Optical Equipment Design Center
JDSU (www.jdsu.com) has released what it asserts is the industry's first monolithically integrated and tunable optical transceiver. The company's tunable XFP transceiver is 85% smaller than previous tunable products, which it says allows network equipment manufacturers to pack more transceiver interfaces into a system or to deploy smaller systems within a network node. This in turn opens up valuable real estate for their service provider customers in network central offices. JDSU began sampling the transceiver in 2008 and expects to ship in volume by summer of 2009.
Finisar Corp. (www.finisar.com), Opnext Inc. (www.opnext.com), and Sumitomo Electric Industries Ltd./Excelight Communications Inc. (www.sumitomo.com/www.excelight.com) have entered into a multisource agreement (MSA) to define a hot-pluggable optical transceiver form factor to enable 40- and 100-Gbps applications, including next-generation high-speed Ethernet (40GbE and 100GbE). The CFP MSA uses features such as advanced thermal management, EMI management, and 10-Gbps signal integrity design to define the transceiver mechanical form factor, the optical connector, the 10Ã�10-Gbps electrical connector with its pin assignments, the MDIO-based transceiver management interface, and the hardware required on the system host board.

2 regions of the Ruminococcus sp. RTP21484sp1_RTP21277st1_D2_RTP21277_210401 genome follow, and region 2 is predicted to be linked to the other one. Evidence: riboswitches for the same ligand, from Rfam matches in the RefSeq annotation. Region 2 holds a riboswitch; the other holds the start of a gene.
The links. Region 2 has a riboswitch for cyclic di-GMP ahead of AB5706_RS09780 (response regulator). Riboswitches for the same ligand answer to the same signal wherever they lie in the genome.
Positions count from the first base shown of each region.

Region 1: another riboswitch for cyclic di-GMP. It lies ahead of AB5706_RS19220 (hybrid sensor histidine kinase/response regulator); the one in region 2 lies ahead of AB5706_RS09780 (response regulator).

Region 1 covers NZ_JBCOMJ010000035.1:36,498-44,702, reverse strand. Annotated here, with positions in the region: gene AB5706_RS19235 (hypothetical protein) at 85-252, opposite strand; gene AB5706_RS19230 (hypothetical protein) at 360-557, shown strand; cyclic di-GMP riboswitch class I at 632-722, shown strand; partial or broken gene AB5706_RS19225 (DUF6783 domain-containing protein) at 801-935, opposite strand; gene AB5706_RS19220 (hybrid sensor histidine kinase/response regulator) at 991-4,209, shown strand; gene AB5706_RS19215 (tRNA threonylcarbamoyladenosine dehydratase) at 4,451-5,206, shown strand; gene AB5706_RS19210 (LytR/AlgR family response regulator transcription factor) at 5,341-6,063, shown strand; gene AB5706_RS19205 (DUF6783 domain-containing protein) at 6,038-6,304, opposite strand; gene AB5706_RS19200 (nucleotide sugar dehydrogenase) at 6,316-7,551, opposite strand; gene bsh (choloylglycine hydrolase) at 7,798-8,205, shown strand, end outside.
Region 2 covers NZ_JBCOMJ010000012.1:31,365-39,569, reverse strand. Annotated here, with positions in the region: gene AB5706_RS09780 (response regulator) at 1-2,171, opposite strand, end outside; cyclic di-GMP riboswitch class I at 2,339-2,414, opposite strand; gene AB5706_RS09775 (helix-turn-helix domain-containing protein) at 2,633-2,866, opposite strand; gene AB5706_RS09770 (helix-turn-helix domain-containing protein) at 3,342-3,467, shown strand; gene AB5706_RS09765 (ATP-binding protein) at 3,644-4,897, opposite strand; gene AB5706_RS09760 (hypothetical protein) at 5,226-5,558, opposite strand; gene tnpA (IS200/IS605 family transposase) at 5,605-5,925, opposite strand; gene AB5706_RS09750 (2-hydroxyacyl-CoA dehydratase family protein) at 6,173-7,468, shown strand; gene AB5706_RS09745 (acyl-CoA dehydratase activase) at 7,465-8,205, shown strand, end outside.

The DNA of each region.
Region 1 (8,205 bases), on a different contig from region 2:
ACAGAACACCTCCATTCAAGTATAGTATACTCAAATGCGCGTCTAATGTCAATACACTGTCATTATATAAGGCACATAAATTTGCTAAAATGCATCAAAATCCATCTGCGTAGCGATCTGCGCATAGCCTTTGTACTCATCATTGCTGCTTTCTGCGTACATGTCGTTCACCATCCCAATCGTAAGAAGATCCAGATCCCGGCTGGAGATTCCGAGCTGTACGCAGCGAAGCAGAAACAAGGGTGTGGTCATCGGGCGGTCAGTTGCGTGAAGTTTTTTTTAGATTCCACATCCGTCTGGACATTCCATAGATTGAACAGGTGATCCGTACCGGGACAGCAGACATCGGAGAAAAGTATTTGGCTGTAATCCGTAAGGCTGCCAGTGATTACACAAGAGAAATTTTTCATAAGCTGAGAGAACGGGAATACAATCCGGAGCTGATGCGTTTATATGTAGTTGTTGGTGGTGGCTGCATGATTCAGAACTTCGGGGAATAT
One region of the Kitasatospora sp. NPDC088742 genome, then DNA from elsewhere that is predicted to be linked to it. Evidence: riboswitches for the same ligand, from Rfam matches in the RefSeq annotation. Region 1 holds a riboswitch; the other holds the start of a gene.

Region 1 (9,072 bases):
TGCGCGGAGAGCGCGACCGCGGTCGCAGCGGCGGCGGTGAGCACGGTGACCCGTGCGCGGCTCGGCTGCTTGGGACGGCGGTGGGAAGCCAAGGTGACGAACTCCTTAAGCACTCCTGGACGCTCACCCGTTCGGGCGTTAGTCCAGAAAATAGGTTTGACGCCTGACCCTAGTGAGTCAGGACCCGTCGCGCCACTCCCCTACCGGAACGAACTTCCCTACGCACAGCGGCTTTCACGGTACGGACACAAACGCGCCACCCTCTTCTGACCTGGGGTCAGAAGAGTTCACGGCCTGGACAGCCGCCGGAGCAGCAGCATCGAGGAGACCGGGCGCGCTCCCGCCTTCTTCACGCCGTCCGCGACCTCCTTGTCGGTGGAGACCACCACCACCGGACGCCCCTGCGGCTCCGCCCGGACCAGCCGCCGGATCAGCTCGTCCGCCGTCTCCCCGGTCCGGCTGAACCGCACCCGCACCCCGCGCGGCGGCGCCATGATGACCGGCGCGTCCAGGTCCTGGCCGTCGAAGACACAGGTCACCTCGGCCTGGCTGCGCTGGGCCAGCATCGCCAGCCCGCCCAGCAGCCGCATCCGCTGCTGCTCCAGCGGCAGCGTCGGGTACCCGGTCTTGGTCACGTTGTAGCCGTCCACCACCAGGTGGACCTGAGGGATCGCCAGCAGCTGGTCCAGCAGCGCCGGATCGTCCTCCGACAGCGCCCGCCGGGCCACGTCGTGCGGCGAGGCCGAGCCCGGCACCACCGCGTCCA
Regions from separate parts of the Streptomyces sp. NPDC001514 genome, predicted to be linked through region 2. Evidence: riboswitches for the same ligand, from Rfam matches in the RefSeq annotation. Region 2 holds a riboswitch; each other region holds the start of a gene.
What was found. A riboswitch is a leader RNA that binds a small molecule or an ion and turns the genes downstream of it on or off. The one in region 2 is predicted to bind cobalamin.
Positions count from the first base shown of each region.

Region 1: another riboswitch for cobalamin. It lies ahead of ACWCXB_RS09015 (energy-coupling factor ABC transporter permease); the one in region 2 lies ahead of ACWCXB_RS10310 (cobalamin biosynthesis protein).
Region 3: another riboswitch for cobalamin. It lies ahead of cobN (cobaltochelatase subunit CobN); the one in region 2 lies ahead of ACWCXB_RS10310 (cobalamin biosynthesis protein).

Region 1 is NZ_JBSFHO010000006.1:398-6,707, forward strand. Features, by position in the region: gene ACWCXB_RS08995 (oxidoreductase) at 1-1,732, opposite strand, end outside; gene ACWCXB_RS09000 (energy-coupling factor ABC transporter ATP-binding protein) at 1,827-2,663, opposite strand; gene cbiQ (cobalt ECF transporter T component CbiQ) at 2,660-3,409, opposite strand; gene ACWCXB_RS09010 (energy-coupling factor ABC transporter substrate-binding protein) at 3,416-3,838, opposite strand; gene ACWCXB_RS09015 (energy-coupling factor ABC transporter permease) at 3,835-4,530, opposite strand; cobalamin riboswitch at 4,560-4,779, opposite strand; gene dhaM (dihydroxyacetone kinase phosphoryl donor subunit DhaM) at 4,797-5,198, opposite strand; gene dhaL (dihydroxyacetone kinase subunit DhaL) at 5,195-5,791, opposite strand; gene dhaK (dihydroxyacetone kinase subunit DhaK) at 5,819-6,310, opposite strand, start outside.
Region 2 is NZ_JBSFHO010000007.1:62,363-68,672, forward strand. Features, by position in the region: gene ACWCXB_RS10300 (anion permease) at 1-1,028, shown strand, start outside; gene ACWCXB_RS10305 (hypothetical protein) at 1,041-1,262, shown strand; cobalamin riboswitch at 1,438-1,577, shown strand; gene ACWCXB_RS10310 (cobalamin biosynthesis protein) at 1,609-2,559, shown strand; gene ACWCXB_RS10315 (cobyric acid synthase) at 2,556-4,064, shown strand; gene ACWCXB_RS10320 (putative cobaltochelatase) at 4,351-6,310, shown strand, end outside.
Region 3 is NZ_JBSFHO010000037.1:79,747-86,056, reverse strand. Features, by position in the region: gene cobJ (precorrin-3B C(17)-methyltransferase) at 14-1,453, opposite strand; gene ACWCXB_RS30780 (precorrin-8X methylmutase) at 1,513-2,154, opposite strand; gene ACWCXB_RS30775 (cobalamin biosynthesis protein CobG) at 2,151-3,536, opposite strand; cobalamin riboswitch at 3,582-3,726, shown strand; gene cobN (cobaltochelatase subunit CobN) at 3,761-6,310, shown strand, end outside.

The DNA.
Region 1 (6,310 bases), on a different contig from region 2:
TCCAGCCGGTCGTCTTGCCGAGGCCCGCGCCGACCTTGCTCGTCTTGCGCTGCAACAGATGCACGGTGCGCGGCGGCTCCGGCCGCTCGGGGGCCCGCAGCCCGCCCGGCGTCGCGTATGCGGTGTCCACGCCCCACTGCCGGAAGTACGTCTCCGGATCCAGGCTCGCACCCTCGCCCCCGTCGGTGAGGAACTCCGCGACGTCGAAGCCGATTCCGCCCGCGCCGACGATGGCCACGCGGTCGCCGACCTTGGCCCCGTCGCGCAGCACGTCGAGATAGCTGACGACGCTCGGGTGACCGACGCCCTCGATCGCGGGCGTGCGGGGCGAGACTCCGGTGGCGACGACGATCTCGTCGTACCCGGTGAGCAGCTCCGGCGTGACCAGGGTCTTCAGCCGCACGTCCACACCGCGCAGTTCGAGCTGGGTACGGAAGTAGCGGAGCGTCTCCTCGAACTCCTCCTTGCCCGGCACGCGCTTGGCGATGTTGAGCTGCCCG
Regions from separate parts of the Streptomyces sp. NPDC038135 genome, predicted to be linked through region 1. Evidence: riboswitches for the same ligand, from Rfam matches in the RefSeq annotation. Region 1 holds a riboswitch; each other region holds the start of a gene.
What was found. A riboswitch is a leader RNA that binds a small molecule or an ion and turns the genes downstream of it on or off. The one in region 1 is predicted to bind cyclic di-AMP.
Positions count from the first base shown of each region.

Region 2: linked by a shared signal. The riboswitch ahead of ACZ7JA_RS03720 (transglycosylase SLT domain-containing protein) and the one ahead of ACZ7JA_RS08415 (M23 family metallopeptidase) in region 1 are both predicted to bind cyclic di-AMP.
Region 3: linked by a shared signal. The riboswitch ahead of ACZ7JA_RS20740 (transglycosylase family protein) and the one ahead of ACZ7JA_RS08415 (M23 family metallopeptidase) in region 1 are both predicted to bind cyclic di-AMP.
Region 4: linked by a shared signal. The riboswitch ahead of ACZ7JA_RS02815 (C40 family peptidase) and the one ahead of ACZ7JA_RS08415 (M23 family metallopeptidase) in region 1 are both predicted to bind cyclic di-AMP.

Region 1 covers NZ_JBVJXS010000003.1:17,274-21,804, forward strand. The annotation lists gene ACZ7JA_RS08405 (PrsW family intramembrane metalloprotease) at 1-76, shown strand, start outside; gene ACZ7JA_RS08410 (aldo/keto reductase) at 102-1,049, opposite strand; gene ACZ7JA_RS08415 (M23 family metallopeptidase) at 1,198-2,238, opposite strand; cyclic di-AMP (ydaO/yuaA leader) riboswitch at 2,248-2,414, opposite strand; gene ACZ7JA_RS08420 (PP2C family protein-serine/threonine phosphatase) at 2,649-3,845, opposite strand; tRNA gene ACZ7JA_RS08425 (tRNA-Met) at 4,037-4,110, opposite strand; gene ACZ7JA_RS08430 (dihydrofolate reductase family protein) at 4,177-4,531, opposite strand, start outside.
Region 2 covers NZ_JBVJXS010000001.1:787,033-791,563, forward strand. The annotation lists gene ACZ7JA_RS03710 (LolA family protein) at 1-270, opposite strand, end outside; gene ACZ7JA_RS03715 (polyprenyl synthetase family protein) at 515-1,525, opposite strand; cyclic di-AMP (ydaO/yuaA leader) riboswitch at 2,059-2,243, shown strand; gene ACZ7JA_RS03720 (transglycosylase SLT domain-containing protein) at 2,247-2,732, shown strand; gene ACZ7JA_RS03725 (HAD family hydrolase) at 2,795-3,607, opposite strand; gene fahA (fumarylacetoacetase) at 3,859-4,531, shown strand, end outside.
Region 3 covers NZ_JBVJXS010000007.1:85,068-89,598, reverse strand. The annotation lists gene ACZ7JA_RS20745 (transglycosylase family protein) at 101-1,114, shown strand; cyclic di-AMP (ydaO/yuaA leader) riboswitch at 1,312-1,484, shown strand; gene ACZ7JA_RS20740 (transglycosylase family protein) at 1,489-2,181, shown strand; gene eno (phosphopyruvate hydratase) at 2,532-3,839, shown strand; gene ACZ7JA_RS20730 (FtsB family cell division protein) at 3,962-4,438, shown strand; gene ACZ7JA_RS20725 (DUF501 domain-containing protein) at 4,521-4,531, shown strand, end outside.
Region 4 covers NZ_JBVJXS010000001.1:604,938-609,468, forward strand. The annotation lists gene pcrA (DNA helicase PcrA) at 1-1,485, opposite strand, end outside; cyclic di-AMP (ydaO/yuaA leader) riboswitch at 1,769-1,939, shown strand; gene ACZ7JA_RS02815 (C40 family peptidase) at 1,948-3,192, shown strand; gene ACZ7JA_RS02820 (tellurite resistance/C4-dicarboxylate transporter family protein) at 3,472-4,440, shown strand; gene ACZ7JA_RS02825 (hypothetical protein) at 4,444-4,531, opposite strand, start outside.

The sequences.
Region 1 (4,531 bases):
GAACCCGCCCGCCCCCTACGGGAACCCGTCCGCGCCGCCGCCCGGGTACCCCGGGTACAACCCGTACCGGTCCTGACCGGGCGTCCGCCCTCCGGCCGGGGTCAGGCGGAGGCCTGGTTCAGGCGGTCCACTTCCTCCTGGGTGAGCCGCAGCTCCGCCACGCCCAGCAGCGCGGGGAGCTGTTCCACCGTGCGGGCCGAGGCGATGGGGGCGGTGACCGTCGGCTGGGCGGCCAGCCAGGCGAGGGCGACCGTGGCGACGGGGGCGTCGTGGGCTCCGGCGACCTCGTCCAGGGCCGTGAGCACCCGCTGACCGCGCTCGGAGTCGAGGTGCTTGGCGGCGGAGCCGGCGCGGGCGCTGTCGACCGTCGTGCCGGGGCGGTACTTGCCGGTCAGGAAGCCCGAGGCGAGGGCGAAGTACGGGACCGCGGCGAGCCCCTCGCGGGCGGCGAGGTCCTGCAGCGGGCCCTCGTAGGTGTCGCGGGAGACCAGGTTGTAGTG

OKI Electric Industry (www.oki.com) and the National Institute of Information and Communications Technology (NICT) have announced that OKI has developed a technology to precisely suppress polarization-mode dispersion (PMD). Using a “PMD Suppressor,” OKI and NICT say they succeeded in an operational test using a 160-Gbps optical signal. Using this technology, ultrahigh-speed optical communication not limited to short distances due to PMD can be achieved over existing fiber networks, the parties conclude. The study results are based on NICT's commissioning research.